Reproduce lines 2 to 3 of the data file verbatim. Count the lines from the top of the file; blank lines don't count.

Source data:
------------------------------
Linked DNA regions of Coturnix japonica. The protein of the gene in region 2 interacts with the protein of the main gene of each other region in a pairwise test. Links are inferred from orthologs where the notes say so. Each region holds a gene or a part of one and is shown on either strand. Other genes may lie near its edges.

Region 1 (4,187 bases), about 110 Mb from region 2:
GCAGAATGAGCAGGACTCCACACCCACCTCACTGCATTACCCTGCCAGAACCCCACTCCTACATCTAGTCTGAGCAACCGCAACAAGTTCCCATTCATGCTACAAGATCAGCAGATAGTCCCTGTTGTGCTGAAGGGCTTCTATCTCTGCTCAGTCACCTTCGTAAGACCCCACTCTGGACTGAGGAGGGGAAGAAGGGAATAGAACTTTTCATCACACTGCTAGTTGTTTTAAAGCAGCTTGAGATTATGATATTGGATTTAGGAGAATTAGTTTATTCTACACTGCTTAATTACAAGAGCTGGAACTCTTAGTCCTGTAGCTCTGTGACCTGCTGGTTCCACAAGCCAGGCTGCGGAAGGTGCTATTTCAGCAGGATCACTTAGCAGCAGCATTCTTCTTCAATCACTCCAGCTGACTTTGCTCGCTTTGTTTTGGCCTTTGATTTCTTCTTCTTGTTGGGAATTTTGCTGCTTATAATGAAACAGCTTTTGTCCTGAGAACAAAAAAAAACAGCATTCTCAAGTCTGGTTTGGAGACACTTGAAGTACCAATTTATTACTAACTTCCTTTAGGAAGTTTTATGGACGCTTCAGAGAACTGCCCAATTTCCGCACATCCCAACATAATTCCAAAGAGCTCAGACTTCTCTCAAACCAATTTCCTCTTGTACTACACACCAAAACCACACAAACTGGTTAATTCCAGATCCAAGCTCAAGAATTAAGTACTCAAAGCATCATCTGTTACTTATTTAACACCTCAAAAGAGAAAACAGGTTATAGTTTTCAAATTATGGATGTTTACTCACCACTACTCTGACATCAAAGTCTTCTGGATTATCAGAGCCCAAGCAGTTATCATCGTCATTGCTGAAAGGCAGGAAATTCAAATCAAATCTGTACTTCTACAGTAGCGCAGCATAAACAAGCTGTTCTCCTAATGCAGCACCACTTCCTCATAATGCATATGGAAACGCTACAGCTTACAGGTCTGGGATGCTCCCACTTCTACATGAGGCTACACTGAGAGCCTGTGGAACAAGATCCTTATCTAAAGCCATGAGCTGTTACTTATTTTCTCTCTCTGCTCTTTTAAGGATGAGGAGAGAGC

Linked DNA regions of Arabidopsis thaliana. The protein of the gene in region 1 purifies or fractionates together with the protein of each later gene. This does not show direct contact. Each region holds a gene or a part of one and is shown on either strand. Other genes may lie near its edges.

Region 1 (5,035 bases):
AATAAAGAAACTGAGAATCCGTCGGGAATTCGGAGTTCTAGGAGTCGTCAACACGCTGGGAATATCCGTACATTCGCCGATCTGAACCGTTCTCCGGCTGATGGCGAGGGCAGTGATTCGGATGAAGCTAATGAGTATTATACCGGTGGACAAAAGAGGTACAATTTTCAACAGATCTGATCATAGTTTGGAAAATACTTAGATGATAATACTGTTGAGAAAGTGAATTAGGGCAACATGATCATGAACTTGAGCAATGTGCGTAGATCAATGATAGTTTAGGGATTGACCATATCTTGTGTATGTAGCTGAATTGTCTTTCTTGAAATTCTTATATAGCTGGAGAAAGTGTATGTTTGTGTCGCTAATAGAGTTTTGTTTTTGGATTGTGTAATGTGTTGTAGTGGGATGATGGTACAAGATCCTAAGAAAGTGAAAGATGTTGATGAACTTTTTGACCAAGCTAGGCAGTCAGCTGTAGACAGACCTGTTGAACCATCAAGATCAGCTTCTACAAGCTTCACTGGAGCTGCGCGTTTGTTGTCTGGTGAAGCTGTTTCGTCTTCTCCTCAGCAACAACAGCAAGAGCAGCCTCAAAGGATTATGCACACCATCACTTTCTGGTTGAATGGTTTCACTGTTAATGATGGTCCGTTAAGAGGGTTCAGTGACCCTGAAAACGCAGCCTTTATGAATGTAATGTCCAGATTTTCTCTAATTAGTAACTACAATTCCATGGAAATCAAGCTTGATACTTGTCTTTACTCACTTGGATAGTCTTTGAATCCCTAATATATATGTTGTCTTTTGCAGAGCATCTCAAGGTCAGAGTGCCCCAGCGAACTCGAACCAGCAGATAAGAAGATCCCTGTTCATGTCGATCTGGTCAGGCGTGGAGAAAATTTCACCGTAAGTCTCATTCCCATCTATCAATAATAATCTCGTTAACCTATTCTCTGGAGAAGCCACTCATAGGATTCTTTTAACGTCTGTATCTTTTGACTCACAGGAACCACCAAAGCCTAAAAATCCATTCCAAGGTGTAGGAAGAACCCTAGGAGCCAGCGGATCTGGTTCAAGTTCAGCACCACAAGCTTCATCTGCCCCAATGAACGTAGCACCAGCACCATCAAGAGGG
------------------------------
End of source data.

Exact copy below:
Region 1 (4,187 bases), about 110 Mb from region 2:
GCAGAATGAGCAGGACTCCACACCCACCTCACTGCATTACCCTGCCAGAACCCCACTCCTACATCTAGTCTGAGCAACCGCAACAAGTTCCCATTCATGCTACAAGATCAGCAGATAGTCCCTGTTGTGCTGAAGGGCTTCTATCTCTGCTCAGTCACCTTCGTAAGACCCCACTCTGGACTGAGGAGGGGAAGAAGGGAATAGAACTTTTCATCACACTGCTAGTTGTTTTAAAGCAGCTTGAGATTATGATATTGGATTTAGGAGAATTAGTTTATTCTACACTGCTTAATTACAAGAGCTGGAACTCTTAGTCCTGTAGCTCTGTGACCTGCTGGTTCCACAAGCCAGGCTGCGGAAGGTGCTATTTCAGCAGGATCACTTAGCAGCAGCATTCTTCTTCAATCACTCCAGCTGACTTTGCTCGCTTTGTTTTGGCCTTTGATTTCTTCTTCTTGTTGGGAATTTTGCTGCTTATAATGAAACAGCTTTTGTCCTGAGAACAAAAAAAAACAGCATTCTCAAGTCTGGTTTGGAGACACTTGAAGTACCAATTTATTACTAACTTCCTTTAGGAAGTTTTATGGACGCTTCAGAGAACTGCCCAATTTCCGCACATCCCAACATAATTCCAAAGAGCTCAGACTTCTCTCAAACCAATTTCCTCTTGTACTACACACCAAAACCACACAAACTGGTTAATTCCAGATCCAAGCTCAAGAATTAAGTACTCAAAGCATCATCTGTTACTTATTTAACACCTCAAAAGAGAAAACAGGTTATAGTTTTCAAATTATGGATGTTTACTCACCACTACTCTGACATCAAAGTCTTCTGGATTATCAGAGCCCAAGCAGTTATCATCGTCATTGCTGAAAGGCAGGAAATTCAAATCAAATCTGTACTTCTACAGTAGCGCAGCATAAACAAGCTGTTCTCCTAATGCAGCACCACTTCCTCATAATGCATATGGAAACGCTACAGCTTACAGGTCTGGGATGCTCCCACTTCTACATGAGGCTACACTGAGAGCCTGTGGAACAAGATCCTTATCTAAAGCCATGAGCTGTTACTTATTTTCTCTCTCTGCTCTTTTAAGGATGAGGAGAGAGC